dB levels when recording

zacheroo

New member
I'm recording from my vinyl, through my preamp, and into the line in of my pc.

What is a good general dB level for this all to get recorded at? I mean it's been recording only around eh say -10.00dB (and if i remove my headphone from my preamp it record at like +10000dB so ive been leaving them in) and I've been normalizing it to -0.1.

Just wondering what other people are doing.
 

baggysound

Radioactive
to be honest, i don't check the levels when recording my samples..

i just make sure that there is no background hiss and that it sounds "clean" (not distorted)
 

sonus

New member
You should record hot as possible. Your level should be as close to 0db as possible without clipping. I usually just set the input fader on my soundcard mixer down so that I'm at about -3db during the loudest part of the track.

You want to do get the signal as loud as possible so you're maxinmising the resolution available to you (usually 16 bits), and to avoid normalizing afterwards (which can introduce rounding errors, depending on the algorithm).

Also, since you're sampling from an analog source (turntable), you're going to have a noise floor (unless your turntable has digital outs). Raising the level of a quiet recording will raise the noise floor, drowning out the original recording.
 

JagoJG

New member
Yeah, U sould be recording at least 3dB below 0 dBFS so you get a good signal. U should also be monitoring through the recording software U use instead of the mic pre. U want to be able to hear what the mic pre is doing to the signal.
 

zacheroo

New member
Just closing this post up. I've fixed my problem.

After I realized that I had my preamp running into the microphone input of my soundcard instead of the line in I changed that. (the mic input has a +20db gain on it too which explains the high volumes of my previous recordings)

I went into play control, the yellow speaker next to the clock, and raised my line in recording level all the way up. Now I can monitor while I record perfectly and my dB levels are just where they should be when I'm recording now.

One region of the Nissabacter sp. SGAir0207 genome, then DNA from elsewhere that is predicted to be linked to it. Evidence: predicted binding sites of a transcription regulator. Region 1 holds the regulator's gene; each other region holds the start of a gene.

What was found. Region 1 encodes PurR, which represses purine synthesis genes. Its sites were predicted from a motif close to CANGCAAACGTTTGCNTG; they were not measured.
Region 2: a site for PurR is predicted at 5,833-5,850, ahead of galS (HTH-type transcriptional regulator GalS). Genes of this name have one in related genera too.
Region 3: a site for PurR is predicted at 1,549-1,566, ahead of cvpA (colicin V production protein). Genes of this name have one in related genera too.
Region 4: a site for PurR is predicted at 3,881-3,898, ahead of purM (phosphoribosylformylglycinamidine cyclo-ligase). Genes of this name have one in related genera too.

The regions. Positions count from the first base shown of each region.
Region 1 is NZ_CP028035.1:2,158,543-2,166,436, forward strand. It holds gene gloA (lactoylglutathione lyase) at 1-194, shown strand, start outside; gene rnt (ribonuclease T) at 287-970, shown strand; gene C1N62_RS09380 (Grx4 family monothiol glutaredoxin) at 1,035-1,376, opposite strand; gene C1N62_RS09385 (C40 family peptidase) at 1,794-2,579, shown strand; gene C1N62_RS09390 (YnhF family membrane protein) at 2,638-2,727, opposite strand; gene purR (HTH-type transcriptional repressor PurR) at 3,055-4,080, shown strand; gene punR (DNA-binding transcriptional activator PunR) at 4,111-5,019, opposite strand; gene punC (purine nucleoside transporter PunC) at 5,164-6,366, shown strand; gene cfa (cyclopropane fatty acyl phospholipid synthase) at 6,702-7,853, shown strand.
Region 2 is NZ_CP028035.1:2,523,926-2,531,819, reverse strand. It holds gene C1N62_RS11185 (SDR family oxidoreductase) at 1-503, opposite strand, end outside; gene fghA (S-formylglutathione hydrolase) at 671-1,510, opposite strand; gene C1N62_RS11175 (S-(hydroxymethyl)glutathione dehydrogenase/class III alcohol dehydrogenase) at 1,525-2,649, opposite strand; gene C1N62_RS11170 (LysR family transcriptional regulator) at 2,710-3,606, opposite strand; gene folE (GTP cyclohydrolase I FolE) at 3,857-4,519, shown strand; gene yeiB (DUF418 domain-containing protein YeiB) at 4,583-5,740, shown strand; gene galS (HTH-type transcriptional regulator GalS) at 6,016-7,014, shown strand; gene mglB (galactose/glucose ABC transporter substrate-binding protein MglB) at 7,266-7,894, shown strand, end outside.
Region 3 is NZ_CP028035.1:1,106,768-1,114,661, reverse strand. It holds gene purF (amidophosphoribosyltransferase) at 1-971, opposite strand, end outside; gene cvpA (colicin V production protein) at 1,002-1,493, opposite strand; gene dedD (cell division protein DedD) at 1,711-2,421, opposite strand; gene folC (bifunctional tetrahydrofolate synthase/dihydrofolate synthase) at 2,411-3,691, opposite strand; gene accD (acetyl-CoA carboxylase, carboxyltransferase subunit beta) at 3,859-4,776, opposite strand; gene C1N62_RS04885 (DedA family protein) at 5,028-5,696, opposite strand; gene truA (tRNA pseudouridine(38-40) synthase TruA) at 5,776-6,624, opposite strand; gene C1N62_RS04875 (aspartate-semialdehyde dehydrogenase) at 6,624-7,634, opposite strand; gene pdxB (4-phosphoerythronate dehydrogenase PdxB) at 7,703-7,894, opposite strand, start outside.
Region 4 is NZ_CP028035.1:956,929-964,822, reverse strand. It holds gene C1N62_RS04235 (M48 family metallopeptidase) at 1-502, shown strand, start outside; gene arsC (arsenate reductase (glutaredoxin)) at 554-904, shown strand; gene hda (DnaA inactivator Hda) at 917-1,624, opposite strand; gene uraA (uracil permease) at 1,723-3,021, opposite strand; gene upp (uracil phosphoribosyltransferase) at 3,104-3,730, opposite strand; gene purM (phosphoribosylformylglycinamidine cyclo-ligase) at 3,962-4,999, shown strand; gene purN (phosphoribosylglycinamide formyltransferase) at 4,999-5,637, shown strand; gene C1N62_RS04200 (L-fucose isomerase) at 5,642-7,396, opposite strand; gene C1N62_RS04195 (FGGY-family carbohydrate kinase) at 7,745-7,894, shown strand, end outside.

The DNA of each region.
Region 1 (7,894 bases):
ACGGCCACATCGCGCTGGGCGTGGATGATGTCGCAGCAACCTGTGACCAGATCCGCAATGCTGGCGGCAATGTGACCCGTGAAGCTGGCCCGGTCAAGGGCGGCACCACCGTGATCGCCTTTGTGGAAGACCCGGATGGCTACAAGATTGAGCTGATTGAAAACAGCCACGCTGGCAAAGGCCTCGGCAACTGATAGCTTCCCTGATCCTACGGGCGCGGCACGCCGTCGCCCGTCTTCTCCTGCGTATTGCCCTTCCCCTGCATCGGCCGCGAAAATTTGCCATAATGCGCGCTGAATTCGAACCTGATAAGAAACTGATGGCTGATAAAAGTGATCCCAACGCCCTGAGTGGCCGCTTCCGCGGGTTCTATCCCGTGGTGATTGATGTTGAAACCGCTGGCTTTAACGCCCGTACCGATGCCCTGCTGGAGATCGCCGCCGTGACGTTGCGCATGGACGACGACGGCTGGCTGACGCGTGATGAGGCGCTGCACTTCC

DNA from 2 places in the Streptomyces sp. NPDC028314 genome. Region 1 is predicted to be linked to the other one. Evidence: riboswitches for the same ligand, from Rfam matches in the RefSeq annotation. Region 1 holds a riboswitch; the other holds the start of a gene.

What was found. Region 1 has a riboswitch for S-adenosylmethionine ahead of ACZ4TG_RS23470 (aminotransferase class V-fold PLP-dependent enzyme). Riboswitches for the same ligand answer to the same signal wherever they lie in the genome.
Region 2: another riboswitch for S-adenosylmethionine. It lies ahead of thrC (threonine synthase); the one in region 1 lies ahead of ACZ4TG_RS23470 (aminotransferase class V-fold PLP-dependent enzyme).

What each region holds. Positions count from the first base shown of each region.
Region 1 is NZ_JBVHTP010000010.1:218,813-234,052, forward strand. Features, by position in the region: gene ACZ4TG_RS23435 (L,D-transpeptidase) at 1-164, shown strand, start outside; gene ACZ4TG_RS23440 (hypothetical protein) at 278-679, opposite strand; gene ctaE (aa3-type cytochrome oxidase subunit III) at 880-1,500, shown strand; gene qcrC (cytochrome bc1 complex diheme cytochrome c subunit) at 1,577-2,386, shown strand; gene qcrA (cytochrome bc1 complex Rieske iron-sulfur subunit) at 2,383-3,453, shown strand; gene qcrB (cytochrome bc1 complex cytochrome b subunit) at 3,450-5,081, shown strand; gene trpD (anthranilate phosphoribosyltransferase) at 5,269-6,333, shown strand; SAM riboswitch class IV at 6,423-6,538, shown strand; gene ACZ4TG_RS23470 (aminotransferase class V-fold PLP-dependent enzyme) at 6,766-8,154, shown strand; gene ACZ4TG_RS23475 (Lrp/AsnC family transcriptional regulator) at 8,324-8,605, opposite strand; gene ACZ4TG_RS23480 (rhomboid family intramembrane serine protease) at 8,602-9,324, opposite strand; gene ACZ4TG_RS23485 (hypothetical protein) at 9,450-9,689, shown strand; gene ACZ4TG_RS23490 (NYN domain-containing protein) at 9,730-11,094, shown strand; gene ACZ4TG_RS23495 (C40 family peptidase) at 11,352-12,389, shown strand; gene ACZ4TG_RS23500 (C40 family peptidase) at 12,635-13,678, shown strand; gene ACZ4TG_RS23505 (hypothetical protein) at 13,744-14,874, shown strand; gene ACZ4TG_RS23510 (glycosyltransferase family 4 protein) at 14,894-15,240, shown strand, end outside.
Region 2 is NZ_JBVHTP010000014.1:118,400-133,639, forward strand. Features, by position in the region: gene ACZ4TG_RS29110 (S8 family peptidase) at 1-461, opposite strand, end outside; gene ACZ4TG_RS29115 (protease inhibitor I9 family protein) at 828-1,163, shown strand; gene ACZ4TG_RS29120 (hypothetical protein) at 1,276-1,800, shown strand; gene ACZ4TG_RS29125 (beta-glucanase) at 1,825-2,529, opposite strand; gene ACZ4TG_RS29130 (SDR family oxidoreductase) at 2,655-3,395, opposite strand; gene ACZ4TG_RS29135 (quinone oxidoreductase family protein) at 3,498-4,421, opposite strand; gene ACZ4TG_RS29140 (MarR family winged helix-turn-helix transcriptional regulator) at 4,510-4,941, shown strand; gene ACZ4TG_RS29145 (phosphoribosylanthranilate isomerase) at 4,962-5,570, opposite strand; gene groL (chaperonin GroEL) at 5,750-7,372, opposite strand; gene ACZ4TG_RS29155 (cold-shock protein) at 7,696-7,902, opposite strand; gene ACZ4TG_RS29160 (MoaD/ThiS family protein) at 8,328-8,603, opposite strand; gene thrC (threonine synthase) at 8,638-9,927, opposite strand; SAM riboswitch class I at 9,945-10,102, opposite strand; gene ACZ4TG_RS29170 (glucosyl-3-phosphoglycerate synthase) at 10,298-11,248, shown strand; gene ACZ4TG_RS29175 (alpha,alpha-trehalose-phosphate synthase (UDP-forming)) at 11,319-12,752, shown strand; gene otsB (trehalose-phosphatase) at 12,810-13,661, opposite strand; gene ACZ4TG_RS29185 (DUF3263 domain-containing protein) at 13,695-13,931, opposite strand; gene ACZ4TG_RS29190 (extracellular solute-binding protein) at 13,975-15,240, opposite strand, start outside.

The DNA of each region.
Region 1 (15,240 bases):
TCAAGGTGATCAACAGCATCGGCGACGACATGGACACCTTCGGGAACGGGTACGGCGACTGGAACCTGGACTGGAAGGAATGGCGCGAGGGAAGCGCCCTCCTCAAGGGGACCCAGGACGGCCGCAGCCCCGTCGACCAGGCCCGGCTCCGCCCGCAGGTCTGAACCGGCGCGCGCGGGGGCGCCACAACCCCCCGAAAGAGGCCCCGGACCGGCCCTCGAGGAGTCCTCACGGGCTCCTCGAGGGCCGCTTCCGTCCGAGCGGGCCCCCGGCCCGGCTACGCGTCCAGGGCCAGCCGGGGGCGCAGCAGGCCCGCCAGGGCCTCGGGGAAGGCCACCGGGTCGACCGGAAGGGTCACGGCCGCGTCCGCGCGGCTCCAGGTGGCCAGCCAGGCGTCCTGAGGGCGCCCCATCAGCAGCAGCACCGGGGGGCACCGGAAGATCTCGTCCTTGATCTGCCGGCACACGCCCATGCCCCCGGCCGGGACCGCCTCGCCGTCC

Guess if anything can be learned from this post it's to make sure you're always using the line in. (shakes his head at himself) Haha
 

Xabiton

Cupcake God
sonus said:
You should record hot as possible. Your level should be as close to 0db as possible without clipping. I usually just set the input fader on my soundcard mixer down so that I'm at about -3db during the loudest part of the track.

You want to do get the signal as loud as possible so you're maxinmising the resolution available to you (usually 16 bits), and to avoid normalizing afterwards (which can introduce rounding errors, depending on the algorithm).

Also, since you're sampling from an analog source (turntable), you're going to have a noise floor (unless your turntable has digital outs). Raising the level of a quiet recording will raise the noise floor, drowning out the original recording.
what he said this is impart why i compress/limit my samples while recording them i can now make sure they stay at 0db without having to nornalize
 

zacheroo

New member
I don't have to compress now or anything. When I record off my records now it's like -0.2 dB on dance/popish records and some of the orchestral stuff doesn't have such high levels but now it sounds so much cleaner just dry then it did before when I was raising the volume or normalizing.
 
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